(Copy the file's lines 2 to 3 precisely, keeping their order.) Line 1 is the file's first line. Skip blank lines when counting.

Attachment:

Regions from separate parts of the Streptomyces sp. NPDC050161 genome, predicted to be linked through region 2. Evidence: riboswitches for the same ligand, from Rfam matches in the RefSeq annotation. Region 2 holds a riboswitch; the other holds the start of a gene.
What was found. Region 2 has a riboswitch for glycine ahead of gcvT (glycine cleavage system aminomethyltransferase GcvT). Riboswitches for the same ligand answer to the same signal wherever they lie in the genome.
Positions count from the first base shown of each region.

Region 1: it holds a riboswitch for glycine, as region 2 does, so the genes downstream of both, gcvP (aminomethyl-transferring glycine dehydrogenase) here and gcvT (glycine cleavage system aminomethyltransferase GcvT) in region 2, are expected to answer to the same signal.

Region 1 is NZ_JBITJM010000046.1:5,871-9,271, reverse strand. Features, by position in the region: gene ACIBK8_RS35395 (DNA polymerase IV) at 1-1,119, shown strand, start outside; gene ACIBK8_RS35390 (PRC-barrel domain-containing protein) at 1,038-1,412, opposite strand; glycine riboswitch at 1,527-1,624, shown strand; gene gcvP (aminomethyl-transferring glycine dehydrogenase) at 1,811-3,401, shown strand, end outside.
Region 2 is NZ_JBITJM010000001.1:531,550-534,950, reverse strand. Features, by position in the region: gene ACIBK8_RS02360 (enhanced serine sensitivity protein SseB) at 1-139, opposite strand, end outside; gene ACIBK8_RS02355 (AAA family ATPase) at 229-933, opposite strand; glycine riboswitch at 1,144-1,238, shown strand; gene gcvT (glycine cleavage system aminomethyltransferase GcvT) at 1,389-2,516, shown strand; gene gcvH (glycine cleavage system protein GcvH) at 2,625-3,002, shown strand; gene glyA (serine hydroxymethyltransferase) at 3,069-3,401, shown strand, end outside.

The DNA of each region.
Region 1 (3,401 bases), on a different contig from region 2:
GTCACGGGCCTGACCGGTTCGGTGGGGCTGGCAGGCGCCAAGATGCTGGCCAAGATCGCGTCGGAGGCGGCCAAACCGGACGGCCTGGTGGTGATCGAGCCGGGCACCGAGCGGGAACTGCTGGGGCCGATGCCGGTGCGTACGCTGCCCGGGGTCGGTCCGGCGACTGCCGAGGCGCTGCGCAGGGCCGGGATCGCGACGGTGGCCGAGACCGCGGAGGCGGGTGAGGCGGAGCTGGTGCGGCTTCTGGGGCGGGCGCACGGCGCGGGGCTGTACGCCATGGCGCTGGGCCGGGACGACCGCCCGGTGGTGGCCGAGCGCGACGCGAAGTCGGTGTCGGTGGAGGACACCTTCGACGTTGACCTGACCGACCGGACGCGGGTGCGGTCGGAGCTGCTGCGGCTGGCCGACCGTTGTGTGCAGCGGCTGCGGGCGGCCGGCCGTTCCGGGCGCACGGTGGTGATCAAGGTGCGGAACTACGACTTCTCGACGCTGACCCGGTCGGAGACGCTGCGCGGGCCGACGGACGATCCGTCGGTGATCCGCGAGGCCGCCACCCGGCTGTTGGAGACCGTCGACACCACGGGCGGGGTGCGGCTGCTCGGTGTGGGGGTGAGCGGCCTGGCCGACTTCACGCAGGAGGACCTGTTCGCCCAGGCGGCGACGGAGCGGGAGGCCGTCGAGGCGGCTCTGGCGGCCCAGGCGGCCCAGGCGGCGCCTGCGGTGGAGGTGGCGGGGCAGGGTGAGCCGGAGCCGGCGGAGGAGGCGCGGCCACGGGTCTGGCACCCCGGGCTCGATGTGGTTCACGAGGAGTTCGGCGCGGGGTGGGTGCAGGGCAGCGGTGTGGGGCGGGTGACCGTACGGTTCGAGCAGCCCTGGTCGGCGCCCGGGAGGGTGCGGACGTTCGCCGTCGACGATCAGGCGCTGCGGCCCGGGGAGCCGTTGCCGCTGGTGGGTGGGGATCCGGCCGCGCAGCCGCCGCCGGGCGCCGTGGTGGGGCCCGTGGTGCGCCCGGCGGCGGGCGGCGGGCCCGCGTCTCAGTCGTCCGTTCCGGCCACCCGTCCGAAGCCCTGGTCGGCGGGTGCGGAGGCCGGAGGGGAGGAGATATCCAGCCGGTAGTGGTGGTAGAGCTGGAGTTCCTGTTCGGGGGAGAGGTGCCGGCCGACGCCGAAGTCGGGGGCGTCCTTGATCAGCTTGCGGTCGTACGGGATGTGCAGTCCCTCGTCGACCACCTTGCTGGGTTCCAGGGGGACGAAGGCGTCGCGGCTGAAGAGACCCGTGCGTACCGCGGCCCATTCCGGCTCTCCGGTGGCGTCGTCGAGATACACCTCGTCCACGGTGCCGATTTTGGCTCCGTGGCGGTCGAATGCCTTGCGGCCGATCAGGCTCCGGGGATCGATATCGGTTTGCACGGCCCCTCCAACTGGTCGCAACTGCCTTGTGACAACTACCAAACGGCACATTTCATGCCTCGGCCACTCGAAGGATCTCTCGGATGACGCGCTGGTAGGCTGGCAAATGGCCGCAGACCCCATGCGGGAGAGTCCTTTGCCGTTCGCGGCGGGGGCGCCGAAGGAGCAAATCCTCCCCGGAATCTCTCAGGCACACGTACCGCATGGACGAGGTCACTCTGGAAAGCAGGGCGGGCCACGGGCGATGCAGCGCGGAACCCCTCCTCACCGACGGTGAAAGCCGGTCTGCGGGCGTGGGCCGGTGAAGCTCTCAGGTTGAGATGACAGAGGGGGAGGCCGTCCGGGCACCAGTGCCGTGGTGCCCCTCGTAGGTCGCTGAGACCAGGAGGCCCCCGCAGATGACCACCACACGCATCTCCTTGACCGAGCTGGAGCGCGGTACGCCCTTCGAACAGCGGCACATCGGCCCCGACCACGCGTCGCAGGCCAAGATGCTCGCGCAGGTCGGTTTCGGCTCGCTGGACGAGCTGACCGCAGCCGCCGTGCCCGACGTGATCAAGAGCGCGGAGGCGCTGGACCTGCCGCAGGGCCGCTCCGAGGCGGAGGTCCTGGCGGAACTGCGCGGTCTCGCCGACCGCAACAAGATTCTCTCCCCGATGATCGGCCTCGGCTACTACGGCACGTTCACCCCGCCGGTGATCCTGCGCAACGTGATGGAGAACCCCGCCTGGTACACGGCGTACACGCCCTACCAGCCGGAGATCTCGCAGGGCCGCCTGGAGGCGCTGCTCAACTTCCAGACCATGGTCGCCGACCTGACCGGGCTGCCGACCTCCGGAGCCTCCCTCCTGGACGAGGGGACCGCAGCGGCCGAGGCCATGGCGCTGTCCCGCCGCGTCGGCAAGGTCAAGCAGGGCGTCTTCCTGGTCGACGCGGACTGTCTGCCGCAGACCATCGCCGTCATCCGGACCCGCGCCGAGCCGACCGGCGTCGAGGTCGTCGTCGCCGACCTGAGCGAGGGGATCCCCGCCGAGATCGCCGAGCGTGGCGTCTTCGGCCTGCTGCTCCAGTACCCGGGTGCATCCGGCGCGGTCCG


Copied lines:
What was found. Region 2 has a riboswitch for glycine ahead of gcvT (glycine cleavage system aminomethyltransferase GcvT). Riboswitches for the same ligand answer to the same signal wherever they lie in the genome.
Positions count from the first base shown of each region.